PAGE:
Patrick Kelly was born in Castle Hackett, County Galway, Ireland in 1821. His father died when Patrick was about 9 years old, leaving Patrick and his sister to be raised by their mother. He came to America in 1850, just after the Great Famine and settled in New York. His wife Elizabeth died at her home on Rapelyea Street, Brooklyn in late 1858, leaving no children.
When the American Civil War broke out, Kelly enlisted as a private in the 69th New York State Militia. He quickly rose to the rank of lieutenant of Co. E.
Patrick Kelly was appointed but never commissioned, as captain in the 16th US Infantry. On December 31, 1861, he was commissioned as lieutenant colonel of the 88th New York Volunteer Infantry, a largely Irish speaking regiment. After Antietam, Kelly was promoted to colonel of the 88th. He led his brave men on the assault of Marye’s Heights at the battle of Fredericksburg.
These horrific battles decimated the famed Irish Brigade. Brigade commander, General Thomas Francis Meagher, resigned on May 14th, 1863, in protest of not being allowed to raise new recruits for his depleted brigade. General Meagher turned the command of the brigade to Colonel Kelly.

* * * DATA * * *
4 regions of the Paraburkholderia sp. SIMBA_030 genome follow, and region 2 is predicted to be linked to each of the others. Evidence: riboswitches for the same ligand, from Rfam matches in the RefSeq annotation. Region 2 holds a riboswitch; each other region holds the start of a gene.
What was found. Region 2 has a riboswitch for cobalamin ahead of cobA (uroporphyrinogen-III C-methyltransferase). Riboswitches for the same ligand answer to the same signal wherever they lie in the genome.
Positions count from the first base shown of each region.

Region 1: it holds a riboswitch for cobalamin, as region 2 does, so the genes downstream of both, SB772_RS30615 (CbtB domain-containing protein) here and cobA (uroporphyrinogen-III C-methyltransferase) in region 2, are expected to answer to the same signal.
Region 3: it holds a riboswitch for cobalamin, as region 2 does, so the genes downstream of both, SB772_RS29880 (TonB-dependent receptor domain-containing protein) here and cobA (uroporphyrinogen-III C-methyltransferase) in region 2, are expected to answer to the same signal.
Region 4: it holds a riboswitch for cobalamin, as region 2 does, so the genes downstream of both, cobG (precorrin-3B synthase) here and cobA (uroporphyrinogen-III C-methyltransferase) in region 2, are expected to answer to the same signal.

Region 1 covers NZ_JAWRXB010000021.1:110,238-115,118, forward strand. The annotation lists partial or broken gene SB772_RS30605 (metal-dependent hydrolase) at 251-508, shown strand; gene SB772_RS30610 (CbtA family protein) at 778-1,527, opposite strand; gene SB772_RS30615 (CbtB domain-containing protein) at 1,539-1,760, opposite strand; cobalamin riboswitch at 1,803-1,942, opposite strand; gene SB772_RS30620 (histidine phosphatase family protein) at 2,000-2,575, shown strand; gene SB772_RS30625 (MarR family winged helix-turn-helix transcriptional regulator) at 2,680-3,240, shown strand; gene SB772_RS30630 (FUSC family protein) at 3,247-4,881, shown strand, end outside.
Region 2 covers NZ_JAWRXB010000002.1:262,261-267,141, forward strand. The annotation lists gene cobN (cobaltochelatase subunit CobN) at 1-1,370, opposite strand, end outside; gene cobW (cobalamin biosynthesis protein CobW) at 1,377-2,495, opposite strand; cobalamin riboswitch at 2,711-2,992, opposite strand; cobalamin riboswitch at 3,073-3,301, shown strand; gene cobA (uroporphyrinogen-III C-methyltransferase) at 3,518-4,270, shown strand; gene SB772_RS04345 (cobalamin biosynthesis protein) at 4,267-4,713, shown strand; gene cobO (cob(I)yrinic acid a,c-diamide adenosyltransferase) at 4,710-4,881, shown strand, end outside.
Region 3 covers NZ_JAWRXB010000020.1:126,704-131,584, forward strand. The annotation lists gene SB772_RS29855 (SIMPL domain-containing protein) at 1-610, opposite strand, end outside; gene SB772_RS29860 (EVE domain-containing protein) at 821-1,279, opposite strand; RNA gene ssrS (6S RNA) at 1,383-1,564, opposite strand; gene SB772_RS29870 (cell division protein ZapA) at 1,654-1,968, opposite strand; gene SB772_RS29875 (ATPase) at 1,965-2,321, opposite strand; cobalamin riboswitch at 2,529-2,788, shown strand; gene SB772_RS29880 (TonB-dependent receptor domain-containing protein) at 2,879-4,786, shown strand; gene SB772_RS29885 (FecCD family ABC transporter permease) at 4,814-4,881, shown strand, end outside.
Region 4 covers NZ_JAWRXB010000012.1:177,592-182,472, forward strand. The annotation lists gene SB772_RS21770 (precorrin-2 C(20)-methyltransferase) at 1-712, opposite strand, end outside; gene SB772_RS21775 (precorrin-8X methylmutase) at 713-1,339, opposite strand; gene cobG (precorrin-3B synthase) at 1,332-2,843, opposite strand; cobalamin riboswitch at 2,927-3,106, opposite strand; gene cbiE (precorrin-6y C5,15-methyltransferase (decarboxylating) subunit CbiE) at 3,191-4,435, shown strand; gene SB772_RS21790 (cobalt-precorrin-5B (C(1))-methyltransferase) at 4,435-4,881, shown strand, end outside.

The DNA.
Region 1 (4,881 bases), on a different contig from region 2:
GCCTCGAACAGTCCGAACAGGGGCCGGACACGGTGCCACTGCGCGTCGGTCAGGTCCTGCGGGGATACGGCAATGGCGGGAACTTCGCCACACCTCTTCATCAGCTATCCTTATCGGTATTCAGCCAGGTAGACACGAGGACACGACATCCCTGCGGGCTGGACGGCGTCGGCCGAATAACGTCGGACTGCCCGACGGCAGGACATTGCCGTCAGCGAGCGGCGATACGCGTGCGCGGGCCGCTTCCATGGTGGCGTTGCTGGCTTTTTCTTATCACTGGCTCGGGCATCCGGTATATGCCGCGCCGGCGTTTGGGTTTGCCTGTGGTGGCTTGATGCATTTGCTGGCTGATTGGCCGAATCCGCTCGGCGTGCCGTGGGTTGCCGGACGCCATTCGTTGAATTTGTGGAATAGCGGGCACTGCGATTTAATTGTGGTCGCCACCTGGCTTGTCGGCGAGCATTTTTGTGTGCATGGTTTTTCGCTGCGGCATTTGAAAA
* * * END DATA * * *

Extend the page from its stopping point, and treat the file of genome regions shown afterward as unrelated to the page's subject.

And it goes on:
Kelly led the brigade at Gettysburg with just a fraction of the original number of soldiers. A year later he was again at the head of his command at the Battle of Petersburg. It was there that he was killed on June 16, 1864. He was laid to rest in Calvary Cemetery on June 26 1864.
A letter to the editor of the Irish American newspaper described the scene as Kelly’s body was carried from the field; “..strong old veteran soldiers wept like children, and wrung their hands in a frenzy…there never was a more unblemished soul in it than honest Colonel Patrick Kelly…”
The Irish Brigade finished the war, victorious over the rebel forces. The pain and suffering of the likes of Patrick Kelly and thousands of other Irish immigrants gained for the Irish and Catholics, greater acceptance by the American society by day.
For unknown reasons, Kelly and his young wife are buried in an unmarked grave in Calvary Cemetery. The Galway Association of New York knew immediately what they had to do when they were approached by the Irish Brigade Association. Together, along with the Irish Brigade, they unveiled a memorial stone in honour of this Galway man, who made the ultimate sacrifice for his adopted country.
If you wish to visit the stone, you can do so by taking the No.7 Subway to the 33rd Street Station. By car, exit the Long Island Expressway at Greenpoint Avenue.